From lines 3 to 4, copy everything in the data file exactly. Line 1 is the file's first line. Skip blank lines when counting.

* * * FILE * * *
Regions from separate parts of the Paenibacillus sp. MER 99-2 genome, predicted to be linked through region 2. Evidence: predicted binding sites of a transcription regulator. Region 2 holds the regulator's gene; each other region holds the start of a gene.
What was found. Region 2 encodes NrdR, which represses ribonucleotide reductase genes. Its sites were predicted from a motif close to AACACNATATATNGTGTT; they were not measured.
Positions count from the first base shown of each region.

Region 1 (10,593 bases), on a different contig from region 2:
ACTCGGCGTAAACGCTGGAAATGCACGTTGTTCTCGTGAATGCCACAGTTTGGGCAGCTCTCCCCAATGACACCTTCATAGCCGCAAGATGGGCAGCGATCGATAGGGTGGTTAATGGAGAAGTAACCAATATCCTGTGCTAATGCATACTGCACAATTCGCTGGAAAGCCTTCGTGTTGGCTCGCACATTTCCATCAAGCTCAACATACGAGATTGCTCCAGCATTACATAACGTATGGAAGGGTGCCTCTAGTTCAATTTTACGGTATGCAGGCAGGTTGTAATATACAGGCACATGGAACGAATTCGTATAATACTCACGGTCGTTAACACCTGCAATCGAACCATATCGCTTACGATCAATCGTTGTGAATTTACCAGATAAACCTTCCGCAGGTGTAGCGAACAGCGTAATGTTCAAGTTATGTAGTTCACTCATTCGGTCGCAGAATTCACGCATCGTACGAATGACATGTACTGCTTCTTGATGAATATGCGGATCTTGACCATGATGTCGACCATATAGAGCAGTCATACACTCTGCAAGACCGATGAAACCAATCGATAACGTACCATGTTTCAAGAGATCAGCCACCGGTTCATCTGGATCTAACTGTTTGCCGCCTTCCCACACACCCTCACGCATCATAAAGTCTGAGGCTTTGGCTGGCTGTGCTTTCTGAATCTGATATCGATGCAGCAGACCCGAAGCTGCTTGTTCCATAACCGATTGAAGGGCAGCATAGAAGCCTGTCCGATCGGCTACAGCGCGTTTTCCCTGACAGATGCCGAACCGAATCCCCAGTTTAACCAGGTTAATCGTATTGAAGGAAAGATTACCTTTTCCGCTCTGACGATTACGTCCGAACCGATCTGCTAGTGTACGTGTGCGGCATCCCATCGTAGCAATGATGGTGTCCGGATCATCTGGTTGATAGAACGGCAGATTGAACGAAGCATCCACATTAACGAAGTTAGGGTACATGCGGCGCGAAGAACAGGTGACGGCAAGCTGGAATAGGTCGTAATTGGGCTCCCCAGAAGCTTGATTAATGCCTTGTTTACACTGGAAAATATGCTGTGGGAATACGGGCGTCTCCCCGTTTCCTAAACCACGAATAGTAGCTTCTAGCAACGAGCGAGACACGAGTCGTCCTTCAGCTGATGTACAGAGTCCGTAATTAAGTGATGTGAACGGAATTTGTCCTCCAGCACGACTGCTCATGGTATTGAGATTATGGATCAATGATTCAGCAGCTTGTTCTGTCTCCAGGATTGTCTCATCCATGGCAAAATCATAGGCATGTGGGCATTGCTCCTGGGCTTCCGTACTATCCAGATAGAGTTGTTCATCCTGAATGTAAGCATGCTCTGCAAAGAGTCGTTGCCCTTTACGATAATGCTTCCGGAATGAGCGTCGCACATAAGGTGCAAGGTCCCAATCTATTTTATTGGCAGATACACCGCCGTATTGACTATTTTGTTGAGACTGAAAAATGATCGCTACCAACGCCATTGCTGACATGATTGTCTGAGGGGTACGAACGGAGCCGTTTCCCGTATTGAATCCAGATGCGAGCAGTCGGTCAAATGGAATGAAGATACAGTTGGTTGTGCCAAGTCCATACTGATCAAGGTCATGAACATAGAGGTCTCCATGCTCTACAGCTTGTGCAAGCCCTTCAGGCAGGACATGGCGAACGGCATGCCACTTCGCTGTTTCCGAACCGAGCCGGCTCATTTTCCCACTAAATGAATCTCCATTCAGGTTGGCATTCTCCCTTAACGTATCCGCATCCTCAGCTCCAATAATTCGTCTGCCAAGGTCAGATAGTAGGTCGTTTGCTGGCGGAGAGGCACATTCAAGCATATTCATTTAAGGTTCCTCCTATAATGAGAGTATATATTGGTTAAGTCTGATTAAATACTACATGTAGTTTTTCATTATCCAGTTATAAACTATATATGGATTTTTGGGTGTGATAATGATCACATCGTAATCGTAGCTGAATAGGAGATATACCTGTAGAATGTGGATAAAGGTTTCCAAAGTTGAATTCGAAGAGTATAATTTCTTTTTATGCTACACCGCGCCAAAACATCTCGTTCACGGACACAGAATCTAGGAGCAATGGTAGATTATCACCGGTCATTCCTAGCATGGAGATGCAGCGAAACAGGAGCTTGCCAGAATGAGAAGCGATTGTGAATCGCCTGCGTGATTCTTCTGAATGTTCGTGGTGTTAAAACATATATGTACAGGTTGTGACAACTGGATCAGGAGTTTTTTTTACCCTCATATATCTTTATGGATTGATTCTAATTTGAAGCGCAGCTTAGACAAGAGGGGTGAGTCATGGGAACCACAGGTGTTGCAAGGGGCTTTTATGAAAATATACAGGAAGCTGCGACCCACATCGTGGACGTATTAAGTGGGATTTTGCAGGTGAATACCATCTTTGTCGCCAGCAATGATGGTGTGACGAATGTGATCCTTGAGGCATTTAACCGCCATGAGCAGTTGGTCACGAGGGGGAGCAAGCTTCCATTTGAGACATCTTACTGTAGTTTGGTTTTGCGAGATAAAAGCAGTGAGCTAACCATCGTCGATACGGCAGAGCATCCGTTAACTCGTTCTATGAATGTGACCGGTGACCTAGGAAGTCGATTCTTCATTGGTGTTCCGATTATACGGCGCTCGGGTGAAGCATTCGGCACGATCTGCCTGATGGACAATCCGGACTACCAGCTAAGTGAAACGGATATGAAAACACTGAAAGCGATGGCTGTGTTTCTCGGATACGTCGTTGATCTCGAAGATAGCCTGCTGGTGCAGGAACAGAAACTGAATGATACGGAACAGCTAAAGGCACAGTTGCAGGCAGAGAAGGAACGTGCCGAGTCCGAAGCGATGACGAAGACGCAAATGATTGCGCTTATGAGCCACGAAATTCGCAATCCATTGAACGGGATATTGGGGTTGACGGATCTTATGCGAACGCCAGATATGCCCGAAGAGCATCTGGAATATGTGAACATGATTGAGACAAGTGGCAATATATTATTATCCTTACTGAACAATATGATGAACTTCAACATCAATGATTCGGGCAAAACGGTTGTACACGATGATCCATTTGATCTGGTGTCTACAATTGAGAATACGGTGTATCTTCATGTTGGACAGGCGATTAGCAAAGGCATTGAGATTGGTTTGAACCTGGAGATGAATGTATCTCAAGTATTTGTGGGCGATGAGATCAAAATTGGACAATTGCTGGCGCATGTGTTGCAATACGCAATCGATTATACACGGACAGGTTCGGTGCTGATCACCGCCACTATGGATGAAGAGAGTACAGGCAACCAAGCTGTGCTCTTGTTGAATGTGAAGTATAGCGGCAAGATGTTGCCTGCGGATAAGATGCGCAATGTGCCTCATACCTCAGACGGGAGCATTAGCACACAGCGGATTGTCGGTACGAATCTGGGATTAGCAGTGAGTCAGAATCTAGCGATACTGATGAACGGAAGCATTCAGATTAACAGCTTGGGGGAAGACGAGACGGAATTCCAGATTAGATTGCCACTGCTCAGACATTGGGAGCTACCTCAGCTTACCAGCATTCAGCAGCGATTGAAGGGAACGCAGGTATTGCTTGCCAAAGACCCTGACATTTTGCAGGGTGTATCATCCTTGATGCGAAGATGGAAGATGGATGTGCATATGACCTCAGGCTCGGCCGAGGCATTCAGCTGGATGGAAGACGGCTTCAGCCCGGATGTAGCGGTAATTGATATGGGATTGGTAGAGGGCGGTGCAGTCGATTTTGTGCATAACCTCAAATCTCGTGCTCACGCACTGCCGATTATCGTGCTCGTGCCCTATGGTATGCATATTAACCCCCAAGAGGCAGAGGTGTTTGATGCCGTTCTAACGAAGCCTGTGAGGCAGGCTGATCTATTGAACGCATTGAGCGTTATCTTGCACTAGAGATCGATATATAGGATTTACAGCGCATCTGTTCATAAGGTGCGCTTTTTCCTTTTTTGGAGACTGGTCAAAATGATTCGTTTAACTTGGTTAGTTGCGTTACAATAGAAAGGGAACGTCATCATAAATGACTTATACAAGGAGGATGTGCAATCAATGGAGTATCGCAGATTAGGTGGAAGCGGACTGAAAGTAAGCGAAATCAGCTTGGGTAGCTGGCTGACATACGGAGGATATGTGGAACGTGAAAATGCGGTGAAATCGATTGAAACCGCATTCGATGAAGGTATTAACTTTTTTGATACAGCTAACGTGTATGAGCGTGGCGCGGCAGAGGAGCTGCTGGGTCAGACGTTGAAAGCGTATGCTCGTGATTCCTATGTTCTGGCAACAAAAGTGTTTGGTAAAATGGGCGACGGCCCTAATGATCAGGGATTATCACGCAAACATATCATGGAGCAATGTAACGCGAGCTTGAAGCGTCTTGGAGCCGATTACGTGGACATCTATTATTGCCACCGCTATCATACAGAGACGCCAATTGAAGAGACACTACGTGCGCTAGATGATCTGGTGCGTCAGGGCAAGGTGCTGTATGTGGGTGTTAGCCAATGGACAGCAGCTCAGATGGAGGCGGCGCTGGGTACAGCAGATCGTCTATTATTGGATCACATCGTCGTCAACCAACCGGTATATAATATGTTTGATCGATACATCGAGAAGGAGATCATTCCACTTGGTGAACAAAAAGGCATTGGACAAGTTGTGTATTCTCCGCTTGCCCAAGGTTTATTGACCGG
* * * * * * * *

Positions count from the first base shown of each region.

Region 1 (10,593 bases), on a different contig from region 2: